THis episode may be one more that goes all over the map... In general however, I made it with a focus in mind on the "feedback" that I've gotten over 30 years of my adult lifetime via my interactions with others, both socially and at work. I think I got carried away a bit with differing topics here, one of which is due to the fact that I'm still facing some strong emotions from recalling the very gut wrenching feelings of jealousy that came through loud and clear from Elliot Roger's videos and manifesto. (Please note: I am not whatsoever homicidal as Elliot Roger ended up being, nor do I expect I ever would be.)
As I mention in this episode midway through - if you are under 50, please proceed with caution. There are some vulgarities that I've included, in the form of musical snippets inserted into the podcast. These snippets are highly relevant to at least one major element of feedback that I received from a long time, casual friend who I woudl see nearly every day at a local pub in DC. The vulgarity in the music is representative of the type of stuff I have always found entertaining and funny and unique, but which others have most likely judged me on and eventually made a point of not associating with me anywhere near as much as they originally did, if at all.
Some additional random tidbits are below:
-- A great video out of Houston TX, of a June 2014 llecture by a woman with Aspergers called "Life as an Adult with Asperger's Syndrome". Here's the link:
-- a new book just came out in August 2014 that discusses Aspergers and adulthood:
Getting a Life with Asperger's: Lessons Learned on the Bumpy Road to Adulthood
Here's a link to the book: http://bit.ly/aspergersAndAdulthood
-- You can view some video items that have really made an impression on me here: http://bit.ly/aspieMedia
As always, feel free to send comments and any experiences you'd like to relate to me at: firstname.lastname@example.org
Mon, 23 June 2014
In this episode of the Aspiecast, I play some quotes from the documentary 'The Four Horsemen', available on youtube at http://bit.ly/1nXremx and discuss the recent rampage in Isla Vista, California caused by Elliot Rodger, who had been diagnosed with Asperger Syndrome. His videos can be seen at http://bit.ly/V41bAL and his long description of his life can be seen on scribd at http://bit.ly/1nXrcek . I would be very interested to know if others have experienced the jealousy of other people's sexual opportunities that Rodger conveys, as well as whether the horrific outcome may have been related to a combination of hormones combined with an inability to make social connections with others. As always, comments are welcome at email@example.com .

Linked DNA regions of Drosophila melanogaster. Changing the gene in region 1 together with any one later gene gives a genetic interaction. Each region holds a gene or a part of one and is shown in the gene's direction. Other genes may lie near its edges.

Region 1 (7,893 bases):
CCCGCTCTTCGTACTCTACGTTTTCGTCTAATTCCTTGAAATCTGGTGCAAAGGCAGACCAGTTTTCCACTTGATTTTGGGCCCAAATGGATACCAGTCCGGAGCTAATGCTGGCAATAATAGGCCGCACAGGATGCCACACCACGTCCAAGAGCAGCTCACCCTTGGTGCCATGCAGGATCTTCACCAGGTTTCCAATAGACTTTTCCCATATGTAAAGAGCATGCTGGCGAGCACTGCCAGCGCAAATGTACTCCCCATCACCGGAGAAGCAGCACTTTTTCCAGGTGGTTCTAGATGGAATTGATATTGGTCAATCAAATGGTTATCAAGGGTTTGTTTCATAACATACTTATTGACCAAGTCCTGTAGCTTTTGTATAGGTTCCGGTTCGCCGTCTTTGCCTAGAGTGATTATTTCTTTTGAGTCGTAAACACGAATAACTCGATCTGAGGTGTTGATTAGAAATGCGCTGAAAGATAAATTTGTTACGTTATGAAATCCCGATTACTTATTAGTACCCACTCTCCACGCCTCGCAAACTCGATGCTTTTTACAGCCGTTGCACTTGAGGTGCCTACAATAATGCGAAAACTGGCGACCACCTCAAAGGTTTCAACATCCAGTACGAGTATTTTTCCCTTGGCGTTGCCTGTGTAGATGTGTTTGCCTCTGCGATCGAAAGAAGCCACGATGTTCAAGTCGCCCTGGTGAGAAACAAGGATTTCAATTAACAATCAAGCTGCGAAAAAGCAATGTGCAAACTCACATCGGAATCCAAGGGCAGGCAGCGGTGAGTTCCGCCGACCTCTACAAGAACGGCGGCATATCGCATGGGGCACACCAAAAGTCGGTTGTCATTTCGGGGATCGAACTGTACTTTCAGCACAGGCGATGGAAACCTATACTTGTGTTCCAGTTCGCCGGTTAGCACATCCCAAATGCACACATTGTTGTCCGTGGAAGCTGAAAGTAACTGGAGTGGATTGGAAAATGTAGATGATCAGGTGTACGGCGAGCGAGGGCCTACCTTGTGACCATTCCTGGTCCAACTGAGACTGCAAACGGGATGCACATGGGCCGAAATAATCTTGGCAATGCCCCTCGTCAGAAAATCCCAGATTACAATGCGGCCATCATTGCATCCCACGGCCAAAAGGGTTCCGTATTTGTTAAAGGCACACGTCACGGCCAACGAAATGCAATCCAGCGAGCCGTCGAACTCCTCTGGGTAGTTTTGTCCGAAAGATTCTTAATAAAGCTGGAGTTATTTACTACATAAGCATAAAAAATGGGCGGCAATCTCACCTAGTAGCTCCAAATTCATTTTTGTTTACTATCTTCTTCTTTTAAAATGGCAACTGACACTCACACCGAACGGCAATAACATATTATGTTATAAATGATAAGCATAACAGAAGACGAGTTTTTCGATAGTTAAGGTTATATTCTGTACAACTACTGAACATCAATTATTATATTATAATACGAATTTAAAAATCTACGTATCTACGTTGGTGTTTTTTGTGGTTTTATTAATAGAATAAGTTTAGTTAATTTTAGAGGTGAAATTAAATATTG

Sat, 3 May 2014
In episode 5 of the AspieCast, I mention what I believe to be an Aspie trait that has positive ramifications, namely the ability to sense connections between intangible concepts. I always thought everyone could see the same connections that I could see, but over time I have come to believe that the average NT person may not have the same thought flow that enables this.
I mention a made up example of a pair of intangible concepts that an Aspie might be good at finding a connection between, and also some examples of the connections that I have been able to see and implement in my career.
I also mention that this advantage - the ability to make connections between concepts that others may not sense - is confidence building and career enhancing, but at the same time can result in overconfidence which, when coupled with aspie style interactions, can add negativity to interactions with others.
I have come to love the TV show "Monk" because although the main character, Adrian Monk, is not given a description as an Aspie in the show, his interactions with his friends and colleagues is highly Aspie-like. The show's main premise is centered on Monk's ability to make connections that others can't see, and thereby solve complex crimes as a detective working in San Francisco.
There are more aspects of the show Monk that I'll be touching on in future podcast episodes, primarily because I believe the show to be very uplifting and affirming of life with an affliction such as Asperger Syndrome. If you haven't yet watched an episode, look it up on the internet or visit a link I just created to Amazon:
As always, please feel free to email me at firstname.lastname@example.org with your comments, suggestions, and most especially any life experiences you would like to share.
Sat, 8 March 2014
In this episode of the AspieCast, I mention how I subconsciously ended up relying on my ability to come up with sarcastic statements as a means to avoid the intense helplessness I felt whenever I didn't know what to say or how to react in certain situations that involved other people. Anytime that I couldn't find a reason to escape the situation physically, sarcasm was the only thing that seemed easy to do whenever I felt that I was supposed to engage.
If you are also an Aspie and have similar experiences or other methods you used to get around the feeling of not knowing what the right way to engage in a conversation is, please do send your feedback to email@example.com. Also, even if you aren't an aspie but someone you know or care about has asperger syndrome, please don't hesitate to chime in as well.
Sun, 9 February 2014
In this episode, I mention a longstanding pattern that was both subtle and mentally devastating. The pattern seemed to be that whenever I made a new friend, they would eventually - either after a couple days, weeks, months, or in some cases years - be turned off by me and not want to be around me, and in some cases not hiding behavior that conveyed strongly how they felt a need to ignore me.
The end result: I ended up over the long term having a pattern of avoiding interactions with people I considered successful or well connected, and being friends only with people who others would consider losers, and who weren't really the types who could be a part of connecting you to the world in ways that I saw other folks do, namely the ones I wanted to be friends with.
Take a listen - this show isn't too long - and then let me know by email if you have had any sort of similar situations when trying to make friends. and if so, did you find it to be a pattern and how did you deal with the loss of friends? If you are not an Aspie, let me know if you have felt compelled to start avoiding or ignoring someone who wanted to be your friend and what made you reach that point.
Thanks for checking out the Aspiecast!